Canals Completed without any work on the Dam The film also throws light on drawback of the construction plan of the Polavaram dam. The films shows that the construction work of the irrigation canals of the project is almost complete at a time when no progress has been made in the construction of the main dam. This project, as Himanshu Thakkar of SANDRP points out in the film, resembles the Rs 75,000 crore Maharastra irrigation scam where canals were constructed to fulfill the interests of the construction lobby without doing any work on the main dam. The massive Andhra Irrigation Scam is only beginning to surface, as pointed out in a recent CAG report[i].
Embankments as Huge as ‘China Walls’ The film shows that the proposal to construct embankments as huge as the ‘China wall’ on Sabari and Sileru rivers of Chhattisgarh and Odisha to prevent submergence of the areas in these states can only be possible on paper. The plan to construct embankment came as response to Orissa High Court order which said that Polavram project cannot submerge the areas of Odisha and Chhattisgarh. However, embankments were not a part of the original construction plan which received clearance from Environment Ministry. Nor has there been any environment or social impact assessment or feasibility study based on ground realities of the embankment proposal. There has also been no public consultations in these affected areas.
Experts say construction of such embankments would be a huge blunder of the Polavaram project. In the film Prof. T. Shivaji Rao of Center of Environment Studies in GITAM Univeristy, Vizag opined that with embankments there will be greater damage for Odisha and Chhattisgarh. Andhra Pradesh has also made a plan to put 16 lifts at different points on the embankments on Sabari and Sileru rivers to lift the water from the tributaries to the main river during flooding season. During rains these lifts are to lift and pump the water over the embankment walls and pour it in the river. This is doomed right from the beginning. The film shows this by bringing a detailed account of the experience of similar sluice gate scheme on the Godavari embankment in Bhadrachalam where it failed miserably. The sluices got closed up leading to waterlogging and inundation of houses.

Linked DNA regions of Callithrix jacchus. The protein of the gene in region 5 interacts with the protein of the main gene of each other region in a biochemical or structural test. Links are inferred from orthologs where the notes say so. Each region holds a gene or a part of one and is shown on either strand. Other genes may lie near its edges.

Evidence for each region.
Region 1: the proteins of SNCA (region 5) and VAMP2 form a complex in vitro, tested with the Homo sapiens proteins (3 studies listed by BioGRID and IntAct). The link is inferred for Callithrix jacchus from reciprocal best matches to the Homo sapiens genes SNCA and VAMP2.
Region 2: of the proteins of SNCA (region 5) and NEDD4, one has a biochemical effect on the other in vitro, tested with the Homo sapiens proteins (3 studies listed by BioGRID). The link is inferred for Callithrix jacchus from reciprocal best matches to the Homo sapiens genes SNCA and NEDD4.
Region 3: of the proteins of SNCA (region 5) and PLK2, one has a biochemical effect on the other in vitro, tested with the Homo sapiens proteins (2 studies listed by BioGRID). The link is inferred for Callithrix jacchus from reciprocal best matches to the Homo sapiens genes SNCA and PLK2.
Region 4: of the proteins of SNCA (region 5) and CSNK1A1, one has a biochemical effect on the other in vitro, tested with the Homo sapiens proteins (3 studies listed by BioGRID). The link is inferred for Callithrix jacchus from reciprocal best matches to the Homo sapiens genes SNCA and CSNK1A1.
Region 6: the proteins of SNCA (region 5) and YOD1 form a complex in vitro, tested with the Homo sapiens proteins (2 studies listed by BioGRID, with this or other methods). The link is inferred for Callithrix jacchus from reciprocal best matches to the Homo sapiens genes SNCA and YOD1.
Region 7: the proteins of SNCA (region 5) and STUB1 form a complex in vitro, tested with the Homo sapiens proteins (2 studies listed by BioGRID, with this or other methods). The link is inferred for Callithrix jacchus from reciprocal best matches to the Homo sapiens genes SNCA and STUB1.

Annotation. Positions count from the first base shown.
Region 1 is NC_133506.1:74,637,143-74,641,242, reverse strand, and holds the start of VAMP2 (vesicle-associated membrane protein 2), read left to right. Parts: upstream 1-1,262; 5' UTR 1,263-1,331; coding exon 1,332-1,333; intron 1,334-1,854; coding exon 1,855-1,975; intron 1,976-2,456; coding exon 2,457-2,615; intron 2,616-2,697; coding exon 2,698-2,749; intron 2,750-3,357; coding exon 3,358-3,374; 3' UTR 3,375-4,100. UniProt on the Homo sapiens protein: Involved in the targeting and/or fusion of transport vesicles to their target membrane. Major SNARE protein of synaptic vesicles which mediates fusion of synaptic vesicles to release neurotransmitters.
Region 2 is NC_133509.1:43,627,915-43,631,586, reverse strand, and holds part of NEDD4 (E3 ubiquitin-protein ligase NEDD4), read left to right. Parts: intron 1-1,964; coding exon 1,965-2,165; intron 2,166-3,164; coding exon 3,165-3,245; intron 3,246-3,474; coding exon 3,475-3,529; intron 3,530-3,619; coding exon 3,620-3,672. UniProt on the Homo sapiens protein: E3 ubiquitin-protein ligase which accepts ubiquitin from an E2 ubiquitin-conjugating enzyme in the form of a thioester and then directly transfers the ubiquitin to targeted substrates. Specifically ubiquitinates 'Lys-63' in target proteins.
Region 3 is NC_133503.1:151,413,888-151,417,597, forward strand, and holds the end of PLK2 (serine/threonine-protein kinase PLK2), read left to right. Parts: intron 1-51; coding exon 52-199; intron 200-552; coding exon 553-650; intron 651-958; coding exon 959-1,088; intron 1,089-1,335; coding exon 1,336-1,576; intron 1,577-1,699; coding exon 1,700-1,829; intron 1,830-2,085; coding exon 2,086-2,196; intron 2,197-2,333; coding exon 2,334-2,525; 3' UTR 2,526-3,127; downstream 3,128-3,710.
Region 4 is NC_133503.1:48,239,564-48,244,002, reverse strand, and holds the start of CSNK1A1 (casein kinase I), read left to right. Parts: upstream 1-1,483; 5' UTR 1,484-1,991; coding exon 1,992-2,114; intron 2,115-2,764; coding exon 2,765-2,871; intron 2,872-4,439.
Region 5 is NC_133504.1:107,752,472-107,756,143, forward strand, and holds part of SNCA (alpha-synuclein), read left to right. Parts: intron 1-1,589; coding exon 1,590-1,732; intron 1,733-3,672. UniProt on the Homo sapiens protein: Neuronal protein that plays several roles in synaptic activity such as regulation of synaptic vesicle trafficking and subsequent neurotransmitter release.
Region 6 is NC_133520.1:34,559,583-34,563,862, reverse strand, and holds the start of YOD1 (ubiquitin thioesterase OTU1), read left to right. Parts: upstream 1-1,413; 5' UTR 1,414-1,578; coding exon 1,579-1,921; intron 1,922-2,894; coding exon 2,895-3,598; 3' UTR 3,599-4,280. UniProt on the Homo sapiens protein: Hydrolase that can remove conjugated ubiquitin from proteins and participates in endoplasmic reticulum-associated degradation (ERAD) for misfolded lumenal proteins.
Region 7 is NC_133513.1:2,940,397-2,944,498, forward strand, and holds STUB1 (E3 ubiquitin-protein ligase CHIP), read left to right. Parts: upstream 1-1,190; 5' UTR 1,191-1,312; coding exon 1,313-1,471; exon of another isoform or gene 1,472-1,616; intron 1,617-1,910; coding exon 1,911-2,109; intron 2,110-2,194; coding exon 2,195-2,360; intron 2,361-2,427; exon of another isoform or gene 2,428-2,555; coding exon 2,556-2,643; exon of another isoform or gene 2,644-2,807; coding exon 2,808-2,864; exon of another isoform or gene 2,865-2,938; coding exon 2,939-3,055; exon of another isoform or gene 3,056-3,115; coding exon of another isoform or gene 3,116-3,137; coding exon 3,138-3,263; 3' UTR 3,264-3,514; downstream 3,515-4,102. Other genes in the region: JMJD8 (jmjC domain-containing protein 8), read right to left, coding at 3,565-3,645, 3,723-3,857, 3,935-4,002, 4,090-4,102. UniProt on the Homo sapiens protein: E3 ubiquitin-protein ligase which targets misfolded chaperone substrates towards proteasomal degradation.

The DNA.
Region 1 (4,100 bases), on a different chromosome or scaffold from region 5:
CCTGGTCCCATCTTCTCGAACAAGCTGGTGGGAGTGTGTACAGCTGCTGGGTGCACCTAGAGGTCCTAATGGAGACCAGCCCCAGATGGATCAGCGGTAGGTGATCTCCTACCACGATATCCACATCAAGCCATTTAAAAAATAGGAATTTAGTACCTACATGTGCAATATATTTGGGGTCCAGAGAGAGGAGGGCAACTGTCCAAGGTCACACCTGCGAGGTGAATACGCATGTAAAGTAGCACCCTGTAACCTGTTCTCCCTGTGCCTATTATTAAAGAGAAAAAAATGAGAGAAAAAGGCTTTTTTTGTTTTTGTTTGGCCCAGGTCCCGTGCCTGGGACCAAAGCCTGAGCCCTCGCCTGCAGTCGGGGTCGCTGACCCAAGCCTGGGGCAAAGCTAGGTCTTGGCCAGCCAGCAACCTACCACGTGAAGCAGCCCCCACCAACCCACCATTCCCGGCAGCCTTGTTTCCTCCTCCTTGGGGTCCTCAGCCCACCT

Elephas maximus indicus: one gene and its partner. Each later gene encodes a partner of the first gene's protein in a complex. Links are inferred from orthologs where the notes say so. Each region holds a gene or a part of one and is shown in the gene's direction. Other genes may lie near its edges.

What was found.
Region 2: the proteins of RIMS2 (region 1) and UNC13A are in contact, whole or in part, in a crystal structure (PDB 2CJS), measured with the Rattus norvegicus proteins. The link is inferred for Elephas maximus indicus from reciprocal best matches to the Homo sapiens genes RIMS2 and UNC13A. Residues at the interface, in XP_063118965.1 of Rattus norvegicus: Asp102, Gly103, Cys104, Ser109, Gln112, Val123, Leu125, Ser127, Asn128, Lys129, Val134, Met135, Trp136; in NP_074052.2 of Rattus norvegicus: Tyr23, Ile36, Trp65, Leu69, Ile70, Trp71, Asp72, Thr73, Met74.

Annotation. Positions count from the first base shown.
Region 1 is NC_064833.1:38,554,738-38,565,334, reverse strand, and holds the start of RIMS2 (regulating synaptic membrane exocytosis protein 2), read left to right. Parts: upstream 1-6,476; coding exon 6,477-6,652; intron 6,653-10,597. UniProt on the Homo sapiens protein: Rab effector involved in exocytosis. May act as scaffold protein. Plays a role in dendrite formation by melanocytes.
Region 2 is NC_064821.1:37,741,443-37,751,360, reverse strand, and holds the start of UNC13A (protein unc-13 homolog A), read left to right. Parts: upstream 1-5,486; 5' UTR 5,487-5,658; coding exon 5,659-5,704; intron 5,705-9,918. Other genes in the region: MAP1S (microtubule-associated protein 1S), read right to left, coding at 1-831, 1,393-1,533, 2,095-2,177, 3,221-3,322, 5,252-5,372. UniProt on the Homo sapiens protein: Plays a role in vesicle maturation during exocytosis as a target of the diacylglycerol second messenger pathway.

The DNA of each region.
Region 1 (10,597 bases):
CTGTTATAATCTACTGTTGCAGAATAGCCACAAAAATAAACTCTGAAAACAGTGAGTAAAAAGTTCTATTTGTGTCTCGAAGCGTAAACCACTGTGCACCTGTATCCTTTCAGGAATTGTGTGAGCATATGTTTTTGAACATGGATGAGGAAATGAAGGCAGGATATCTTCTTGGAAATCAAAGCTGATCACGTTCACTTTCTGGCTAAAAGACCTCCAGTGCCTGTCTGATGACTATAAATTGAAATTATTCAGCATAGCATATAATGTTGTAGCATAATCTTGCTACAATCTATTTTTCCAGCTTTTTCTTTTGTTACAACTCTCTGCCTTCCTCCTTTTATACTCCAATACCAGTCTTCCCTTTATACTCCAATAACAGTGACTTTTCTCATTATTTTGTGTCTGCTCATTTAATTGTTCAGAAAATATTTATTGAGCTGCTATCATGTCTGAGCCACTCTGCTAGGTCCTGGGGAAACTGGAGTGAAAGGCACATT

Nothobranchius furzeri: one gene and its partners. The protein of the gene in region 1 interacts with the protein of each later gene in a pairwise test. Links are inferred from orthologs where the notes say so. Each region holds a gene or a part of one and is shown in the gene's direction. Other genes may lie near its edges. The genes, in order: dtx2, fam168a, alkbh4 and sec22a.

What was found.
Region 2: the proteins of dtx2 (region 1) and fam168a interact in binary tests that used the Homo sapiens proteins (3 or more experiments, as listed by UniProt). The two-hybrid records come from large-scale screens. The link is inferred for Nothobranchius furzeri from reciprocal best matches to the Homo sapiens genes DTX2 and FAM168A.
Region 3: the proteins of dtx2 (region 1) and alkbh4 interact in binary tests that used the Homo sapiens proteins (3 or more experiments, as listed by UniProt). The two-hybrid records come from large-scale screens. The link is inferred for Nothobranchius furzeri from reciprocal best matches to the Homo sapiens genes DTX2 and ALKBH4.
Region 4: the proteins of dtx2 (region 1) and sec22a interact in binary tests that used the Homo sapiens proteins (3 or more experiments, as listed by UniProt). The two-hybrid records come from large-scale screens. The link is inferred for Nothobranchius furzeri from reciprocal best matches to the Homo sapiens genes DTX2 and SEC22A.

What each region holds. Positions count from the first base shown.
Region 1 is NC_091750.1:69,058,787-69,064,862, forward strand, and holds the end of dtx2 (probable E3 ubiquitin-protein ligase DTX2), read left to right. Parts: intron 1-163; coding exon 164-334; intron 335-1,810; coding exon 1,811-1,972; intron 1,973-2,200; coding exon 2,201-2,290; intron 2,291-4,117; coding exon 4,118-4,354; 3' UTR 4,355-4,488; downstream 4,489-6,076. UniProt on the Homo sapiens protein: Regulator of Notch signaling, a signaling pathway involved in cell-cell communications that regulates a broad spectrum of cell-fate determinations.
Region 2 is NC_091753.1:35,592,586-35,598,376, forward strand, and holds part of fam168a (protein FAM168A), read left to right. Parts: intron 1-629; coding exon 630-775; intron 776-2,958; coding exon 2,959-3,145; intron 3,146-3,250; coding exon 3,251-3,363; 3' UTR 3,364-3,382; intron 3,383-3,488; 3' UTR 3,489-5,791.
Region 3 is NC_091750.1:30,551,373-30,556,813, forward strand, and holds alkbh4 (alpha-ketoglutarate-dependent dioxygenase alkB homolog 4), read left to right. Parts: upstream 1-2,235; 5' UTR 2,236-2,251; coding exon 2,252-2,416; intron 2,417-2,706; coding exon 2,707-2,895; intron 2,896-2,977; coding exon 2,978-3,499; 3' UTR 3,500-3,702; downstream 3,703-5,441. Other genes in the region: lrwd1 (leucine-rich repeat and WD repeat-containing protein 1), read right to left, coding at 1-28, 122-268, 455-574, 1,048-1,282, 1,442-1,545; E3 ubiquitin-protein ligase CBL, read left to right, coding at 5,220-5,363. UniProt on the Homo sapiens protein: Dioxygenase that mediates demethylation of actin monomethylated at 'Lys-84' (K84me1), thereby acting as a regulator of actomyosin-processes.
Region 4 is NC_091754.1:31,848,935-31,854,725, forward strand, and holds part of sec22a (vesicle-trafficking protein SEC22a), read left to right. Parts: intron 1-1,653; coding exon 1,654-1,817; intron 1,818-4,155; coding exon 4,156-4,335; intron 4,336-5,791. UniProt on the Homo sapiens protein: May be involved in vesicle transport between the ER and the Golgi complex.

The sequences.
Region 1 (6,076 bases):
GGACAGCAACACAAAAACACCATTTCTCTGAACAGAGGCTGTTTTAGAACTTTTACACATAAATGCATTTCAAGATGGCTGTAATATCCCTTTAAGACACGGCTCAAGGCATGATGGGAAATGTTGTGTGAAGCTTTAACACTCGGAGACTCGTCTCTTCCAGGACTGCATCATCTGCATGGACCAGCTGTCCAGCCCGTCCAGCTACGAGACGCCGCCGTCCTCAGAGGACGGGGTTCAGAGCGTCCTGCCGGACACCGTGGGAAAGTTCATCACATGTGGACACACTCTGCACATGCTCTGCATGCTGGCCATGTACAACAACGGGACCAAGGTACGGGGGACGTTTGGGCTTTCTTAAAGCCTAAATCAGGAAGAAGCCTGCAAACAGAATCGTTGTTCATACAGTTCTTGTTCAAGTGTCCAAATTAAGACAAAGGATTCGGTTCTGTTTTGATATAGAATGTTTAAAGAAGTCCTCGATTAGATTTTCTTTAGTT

There is no doubt that this film is a very detailed documentation of the issues related with Polavaram dam. The filmmaker could have added some voices from the government or project authorities to give a complete picture. In the film serious concerns were raised against how the government has handled the whole issue of Polavaram. I would recommend all concerned must watch this film. For a copy, either see the youtube link given above or write to the film maker: firstname.lastname@example.org, the price of a copy of the film is Rs 350/- including postage charges of Rs 50/-. Do watch and spread the word!
According to a new report, the largest climate induced displacement in the world for the year 2012 happened
in two states of Northeast India, Assam and Arunachal Pradesh in June 2012 due to the monsoon floods which displaced 6.9 million people, constituting about 21.2% of the population of the two states. This staggering fact was revealed in the report named “Global Estimates 2012 – People Displaced by Disasters” published by The Internal Displacement Monitoring Centre (IDMC) based in Geneva, Switzerland in May 2013. More people were displaced in India by natural disasters last year than in any other country, says the report. A closer scrutiny shows that the figure seems highly exaggerated, raising question mark over the accuracy of the work of IDMC and Norwegian Refugee Council (NRC), who jointly published the report.
IDMC is an international body monitoring internal displacement worldwide. This was established in 1998 by the NRC. IDMC defines displacement as a non volunteer nature of movement. People who are compelled to evacuate their homes in order to avoid the impacts or the threat of a disaster will come under this definition. But from this definition it is also clear that those people who are affected by any disaster but have not evacuated their place living will not be defined as displaced. IDMC states that majority of people who face displacement are internally displaced people (IDPs).